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Assessing Fitness for Military Enlistment: Physical, Medical, and Mental Health Standards
The growth in the overall prevalence of antidepressant use was greater among girls (68 percent) than boys (34 percent).
In summary, among youth populations with a diagnosis of depression, anxiety, or other psychiatric disorder other than attention deficit hyperactivity disorder, roughly one-third to one-half receive psychotropic medication, for an overall rate of 4 to 6 percent of psychotropic drug use among adolescents of an age from which military enlistees are drawn. Of those adolescents with attention deficit hyperactivity disorder, roughly half will be using stimulant medication.
In the Methods for the Epidemiology for Child and Adolescent Mental Disorders Survey, for youth with a psychiatric disorder, ambulatory services were used by 24 to 45 percent and school-based services were used by 27 to 64 percent. Those who used inpatient services ranged from 2 to 15 percent (Narrow et al., 1998).
Psychiatric hospitalization among youth ages 5 to 18 from 1990-1999 was assessed in a retrospective cross-sectional time trend study using the Washington State Comprehensive Hospital Abstract Reporting System dataset (Garrison et al., 2004). The rate of hospitalization for school-age children (ages 5 to 14) increased by 22 percent during the 1990s (from 8 percent in 1990 to 13 percent in 1999). Among adolescents ages 15 to 19, there was no significant change in the rate of psychiatric hospitalization, but the proportion of hospitalizations due to psychiatric conditions increased from 14.5 percent in 1990 to 21.5 percent in 1999. Mental illness accounted for one-third of all hospital days for youth in 1999 and surpassed injury as the leading cause of hospitalization for youth in Washington State.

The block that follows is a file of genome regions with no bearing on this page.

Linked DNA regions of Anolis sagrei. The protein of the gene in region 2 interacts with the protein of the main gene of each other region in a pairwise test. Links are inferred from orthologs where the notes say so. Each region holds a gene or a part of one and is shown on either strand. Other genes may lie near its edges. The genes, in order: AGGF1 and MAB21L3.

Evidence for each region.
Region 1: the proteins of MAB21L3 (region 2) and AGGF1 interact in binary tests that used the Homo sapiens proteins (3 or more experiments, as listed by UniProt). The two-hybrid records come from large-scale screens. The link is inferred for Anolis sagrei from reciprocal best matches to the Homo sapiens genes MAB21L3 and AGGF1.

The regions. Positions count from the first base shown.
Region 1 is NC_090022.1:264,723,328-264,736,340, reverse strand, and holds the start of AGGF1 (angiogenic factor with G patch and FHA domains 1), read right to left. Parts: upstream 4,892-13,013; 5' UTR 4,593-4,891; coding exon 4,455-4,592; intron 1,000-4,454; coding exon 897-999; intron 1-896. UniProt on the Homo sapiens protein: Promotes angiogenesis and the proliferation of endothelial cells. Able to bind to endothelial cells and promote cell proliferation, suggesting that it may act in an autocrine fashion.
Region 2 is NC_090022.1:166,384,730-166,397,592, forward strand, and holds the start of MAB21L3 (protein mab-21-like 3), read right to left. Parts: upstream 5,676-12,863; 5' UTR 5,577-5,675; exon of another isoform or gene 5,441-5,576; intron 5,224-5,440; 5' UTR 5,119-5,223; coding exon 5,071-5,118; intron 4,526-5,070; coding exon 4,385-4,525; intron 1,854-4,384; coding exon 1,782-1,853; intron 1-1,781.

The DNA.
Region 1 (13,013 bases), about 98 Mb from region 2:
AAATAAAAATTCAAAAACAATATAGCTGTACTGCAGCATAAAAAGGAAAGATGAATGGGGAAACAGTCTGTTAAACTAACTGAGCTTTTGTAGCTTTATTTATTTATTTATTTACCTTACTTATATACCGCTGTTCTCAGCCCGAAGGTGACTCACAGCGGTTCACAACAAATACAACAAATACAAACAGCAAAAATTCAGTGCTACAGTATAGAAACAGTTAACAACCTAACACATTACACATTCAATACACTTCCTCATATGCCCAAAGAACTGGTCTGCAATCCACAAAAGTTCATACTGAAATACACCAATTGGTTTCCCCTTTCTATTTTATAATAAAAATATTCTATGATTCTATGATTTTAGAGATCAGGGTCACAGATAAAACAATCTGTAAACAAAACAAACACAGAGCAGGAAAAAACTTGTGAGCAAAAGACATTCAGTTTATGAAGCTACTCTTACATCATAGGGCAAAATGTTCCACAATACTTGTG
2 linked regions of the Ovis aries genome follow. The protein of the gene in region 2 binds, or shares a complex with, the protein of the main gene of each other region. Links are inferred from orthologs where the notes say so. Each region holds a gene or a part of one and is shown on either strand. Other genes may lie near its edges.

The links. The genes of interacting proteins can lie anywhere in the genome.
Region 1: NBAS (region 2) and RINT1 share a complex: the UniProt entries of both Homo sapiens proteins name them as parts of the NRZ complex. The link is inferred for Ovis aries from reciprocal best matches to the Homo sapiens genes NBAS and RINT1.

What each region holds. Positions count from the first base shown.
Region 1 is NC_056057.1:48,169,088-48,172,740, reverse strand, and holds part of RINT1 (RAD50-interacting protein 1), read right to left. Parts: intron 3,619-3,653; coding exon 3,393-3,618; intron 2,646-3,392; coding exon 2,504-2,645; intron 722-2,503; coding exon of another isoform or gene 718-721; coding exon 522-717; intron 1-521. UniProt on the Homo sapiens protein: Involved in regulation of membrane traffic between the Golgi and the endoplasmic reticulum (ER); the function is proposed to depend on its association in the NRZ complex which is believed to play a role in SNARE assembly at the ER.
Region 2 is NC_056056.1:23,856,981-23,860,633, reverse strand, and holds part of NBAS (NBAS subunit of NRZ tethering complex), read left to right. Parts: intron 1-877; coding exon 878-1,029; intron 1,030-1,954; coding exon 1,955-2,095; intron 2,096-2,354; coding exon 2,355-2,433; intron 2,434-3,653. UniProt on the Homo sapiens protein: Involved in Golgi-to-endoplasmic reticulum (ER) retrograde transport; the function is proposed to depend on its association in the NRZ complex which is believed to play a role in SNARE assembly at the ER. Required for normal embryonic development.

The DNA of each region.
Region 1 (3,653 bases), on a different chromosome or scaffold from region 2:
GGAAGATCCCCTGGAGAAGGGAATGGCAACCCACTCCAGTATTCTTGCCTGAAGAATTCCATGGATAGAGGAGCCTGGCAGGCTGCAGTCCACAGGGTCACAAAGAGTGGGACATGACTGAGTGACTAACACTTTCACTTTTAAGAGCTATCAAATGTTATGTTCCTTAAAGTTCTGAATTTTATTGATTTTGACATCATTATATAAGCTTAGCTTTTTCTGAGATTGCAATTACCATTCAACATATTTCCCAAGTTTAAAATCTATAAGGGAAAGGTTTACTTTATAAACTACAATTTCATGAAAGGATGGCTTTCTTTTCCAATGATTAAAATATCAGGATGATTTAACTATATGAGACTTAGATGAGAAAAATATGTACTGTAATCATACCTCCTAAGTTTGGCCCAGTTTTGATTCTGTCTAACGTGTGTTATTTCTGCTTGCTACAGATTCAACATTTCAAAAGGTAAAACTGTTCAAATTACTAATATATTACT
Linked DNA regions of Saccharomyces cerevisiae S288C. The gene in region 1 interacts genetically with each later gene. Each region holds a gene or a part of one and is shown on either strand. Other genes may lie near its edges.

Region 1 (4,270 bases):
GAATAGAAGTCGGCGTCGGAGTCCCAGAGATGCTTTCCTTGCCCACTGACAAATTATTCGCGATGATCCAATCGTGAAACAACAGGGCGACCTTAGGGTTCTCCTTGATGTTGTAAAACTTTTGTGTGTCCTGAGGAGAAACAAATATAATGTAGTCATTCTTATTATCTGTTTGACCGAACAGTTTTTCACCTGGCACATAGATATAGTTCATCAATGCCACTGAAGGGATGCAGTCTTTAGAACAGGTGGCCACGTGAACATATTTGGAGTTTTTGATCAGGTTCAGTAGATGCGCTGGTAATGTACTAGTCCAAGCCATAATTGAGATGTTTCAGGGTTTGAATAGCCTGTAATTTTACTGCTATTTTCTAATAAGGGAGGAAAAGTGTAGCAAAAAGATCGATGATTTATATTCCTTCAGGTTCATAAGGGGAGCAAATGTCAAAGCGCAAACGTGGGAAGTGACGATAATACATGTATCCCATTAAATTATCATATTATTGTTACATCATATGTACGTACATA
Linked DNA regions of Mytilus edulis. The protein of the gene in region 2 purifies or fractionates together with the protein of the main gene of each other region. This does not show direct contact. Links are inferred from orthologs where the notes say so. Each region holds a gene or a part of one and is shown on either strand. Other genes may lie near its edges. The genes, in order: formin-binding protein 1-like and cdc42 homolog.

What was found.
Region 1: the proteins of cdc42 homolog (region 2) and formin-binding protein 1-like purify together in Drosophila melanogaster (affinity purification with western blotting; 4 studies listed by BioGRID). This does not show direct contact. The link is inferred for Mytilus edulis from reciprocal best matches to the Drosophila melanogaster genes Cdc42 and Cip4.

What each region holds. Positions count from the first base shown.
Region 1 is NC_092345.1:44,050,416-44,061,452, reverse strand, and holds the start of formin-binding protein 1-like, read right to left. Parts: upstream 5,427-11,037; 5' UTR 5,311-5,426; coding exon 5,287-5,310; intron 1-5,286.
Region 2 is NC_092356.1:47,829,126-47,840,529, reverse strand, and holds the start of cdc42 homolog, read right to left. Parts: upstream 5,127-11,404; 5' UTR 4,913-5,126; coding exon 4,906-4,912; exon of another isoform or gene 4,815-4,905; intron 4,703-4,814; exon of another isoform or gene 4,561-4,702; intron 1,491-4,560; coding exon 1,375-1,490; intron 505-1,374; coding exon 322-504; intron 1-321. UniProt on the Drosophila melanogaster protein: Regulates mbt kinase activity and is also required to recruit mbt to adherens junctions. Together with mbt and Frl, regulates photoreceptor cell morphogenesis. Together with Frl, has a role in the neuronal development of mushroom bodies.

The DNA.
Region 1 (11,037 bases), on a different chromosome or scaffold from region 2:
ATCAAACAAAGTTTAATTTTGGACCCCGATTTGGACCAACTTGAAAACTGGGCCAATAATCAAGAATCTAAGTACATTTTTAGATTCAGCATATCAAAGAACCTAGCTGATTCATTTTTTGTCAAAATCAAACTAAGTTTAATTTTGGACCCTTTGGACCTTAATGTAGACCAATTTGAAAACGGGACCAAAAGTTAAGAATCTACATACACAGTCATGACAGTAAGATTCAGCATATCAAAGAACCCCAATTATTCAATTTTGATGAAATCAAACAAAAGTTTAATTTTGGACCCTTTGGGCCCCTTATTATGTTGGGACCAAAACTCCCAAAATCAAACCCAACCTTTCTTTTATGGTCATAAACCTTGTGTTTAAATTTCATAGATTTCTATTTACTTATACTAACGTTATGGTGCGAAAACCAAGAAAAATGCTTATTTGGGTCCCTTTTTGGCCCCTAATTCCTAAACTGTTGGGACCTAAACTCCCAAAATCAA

Of 3,803 youth ages 2 to 14 in the child welfare system, 48 percent had clinically significant emotional or behavioral problems. However, only one-fourth (11.7 percent) received any specialty mental health care during the 12 months prior to the survey. Outpatient services were used most commonly (15 percent), whereas psychiatric hospitalization was the least commonly used service (3 percent) (Burns et al., 2004).
Ethnicity has been related to receipt of mental health treatment services. Compared with whites, black and Asian teenagers with depression were found to be less likely to seek mental health treatment, especially in the case of males (Sen, 2004).
Socioeconomic factors have been associated with mental health service utilization in youths. Elevated service use for boys compared to girls and for single-parent compared to two-partner households as well as